Impact Georgia Impact Georgia Special Edition - Page 3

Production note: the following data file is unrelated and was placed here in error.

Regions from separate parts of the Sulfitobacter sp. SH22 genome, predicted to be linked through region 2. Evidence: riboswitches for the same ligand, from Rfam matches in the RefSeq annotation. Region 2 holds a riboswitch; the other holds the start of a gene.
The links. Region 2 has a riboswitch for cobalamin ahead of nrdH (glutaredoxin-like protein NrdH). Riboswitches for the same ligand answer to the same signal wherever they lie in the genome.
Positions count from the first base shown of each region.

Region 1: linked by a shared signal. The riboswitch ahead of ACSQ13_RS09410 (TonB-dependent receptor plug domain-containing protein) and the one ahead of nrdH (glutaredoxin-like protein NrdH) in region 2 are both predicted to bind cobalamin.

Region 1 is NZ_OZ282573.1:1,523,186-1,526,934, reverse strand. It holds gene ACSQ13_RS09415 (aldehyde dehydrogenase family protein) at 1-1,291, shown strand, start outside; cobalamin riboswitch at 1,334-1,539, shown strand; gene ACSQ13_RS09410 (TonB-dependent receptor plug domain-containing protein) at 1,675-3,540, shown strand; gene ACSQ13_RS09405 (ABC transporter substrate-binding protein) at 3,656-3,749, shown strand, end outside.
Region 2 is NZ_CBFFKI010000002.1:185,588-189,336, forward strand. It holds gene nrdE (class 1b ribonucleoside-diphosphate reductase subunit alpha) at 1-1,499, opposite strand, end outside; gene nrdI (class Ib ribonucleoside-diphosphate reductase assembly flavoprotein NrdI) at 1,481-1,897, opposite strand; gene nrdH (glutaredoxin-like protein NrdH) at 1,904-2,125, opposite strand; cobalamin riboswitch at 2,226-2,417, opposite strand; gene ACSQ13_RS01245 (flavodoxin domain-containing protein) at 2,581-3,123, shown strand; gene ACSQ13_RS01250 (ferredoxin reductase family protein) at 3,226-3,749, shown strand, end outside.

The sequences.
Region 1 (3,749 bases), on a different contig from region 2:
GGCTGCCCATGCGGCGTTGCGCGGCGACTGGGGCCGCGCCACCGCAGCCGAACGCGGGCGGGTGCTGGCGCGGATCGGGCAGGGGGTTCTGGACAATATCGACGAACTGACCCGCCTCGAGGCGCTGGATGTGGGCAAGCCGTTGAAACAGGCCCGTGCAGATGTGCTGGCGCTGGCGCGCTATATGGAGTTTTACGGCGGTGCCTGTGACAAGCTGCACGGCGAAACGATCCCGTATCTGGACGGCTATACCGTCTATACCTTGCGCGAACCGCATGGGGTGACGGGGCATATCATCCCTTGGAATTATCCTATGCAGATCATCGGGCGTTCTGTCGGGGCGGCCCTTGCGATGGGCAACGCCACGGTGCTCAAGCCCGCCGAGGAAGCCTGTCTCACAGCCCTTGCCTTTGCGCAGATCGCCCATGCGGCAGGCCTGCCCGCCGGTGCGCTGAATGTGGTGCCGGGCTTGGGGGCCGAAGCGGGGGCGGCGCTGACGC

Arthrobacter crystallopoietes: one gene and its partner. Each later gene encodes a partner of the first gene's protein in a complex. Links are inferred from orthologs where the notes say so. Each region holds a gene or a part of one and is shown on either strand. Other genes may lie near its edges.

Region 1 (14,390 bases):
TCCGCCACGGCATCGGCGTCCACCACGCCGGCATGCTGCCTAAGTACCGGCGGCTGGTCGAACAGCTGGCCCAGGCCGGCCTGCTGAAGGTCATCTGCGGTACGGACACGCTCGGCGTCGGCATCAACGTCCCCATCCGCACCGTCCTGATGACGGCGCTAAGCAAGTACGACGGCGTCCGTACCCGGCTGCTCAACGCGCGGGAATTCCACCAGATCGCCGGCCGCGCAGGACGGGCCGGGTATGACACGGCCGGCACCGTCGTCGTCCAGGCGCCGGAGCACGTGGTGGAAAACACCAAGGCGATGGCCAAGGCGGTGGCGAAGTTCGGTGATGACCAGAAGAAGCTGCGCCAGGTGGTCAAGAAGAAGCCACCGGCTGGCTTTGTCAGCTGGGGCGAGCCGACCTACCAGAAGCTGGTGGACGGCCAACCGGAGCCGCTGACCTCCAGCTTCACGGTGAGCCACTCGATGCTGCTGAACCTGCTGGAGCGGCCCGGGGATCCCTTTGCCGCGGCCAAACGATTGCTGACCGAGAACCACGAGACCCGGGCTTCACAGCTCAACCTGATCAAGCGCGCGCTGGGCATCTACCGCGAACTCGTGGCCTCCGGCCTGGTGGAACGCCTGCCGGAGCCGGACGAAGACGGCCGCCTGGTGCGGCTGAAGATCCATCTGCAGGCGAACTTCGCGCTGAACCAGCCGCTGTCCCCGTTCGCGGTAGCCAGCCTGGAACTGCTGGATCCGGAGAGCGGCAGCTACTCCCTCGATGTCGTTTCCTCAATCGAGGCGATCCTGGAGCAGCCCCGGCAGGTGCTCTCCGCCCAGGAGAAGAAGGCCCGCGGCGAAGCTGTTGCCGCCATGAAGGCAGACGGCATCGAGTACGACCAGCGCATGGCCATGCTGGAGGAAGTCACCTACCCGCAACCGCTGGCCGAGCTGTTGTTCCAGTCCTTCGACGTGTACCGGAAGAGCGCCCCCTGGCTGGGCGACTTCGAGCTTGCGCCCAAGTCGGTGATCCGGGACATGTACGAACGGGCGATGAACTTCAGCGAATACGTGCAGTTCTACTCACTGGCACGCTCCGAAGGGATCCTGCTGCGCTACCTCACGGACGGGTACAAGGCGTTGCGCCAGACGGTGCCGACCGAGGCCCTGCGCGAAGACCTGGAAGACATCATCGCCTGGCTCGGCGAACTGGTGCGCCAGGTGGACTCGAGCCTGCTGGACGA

to make it through security once. For the officers conducting security checks of the hundreds of prison staff and inmates daily, the odds are that despite their best efforts, someone will get something through. “Inmates returning from outside details will smuggle items into a facility inside their body parts,” said Myrick. “People will conceal cellphones in a piece of sod and then throw it over the perimeter fence where it won’t be noticed and can be picked up later. The methods of concealing and delivering items are so varied it makes it extremely difficult to intercept them. We conduct extensive training with our officers and support staff and are always looking at ways to improve, but “They can continue operation of criminal enterprises through outside contacts and in some cases, the phones have been used to threaten witnesses in their case.” no one will catch everything.” To help detect “throwovers,” infrared cameras have been placed around the perimeter at several facilities, and the foot- age from them has resulted in multiple arrests. Less frequent, but more troubling is the issue of staff members introducing contraband into a facility. While the vast majority of officers and staff are honest and conduct themselves with integrity, occasionally this is not the case. “Although the department conducts thorough background checks on all staff hired, sadly, at times, the temptation of easy money can get the best of them,” said Myrick. “Once a staff member makes the decision to engage in bringing contraband into a facility, that information can now be used by inmates to pressure them to continue bringing items in.” Employees bringing in cell phones or other contraband have reason to be fearful. Aside from the compromising position they have placed themselves in with inmates, the department vigorously prosecutes any staff member found to be bringing contraband into a facility. The arrests are made public and GDC regularly posts incidents on the GDC public website and social media pages. Bringing in contraband is a felony under Georgia law and is punishable by up to five years in prison. Though every effort at keeping them from getting in is made, once the cellphone is inside the facility the problems they bring go far beyond inmates having access to social media or making phone calls home. “A cell phone gives them free access to the world outside the prison,” said Myrick. “They can continue operation of criminal enterprises through outside contacts and in some cases, the phones have been used to threaten witnesses in their case.” With cell phones representing a significant threat to staff and the public, it would seem the simplest way to keep inmates from using them would be to render them ineffective. To combat the cell phone problem, the department has invested millions of dollars in cellular device detection equipment. Through body scanners, similar to those used at airports, are used to scan staff and visitors upon entry. Inmates regularly pass through portable Cell Sense scanners, designed to detect cell phones on their person. Cell phone access management systems block unauthorized cell phones from accessing the signal of major cell phone carriers, but at a cost of more than a million dollars per facility to install, phasing in the technology at all facilities will take time. Cell phone carriers are also reluctant to support the use of these devices for fear they will interfere with access to networks by regular customers in the area. So why not use a cell phone jammer instead? Jamming de(Continued on Page 4) 3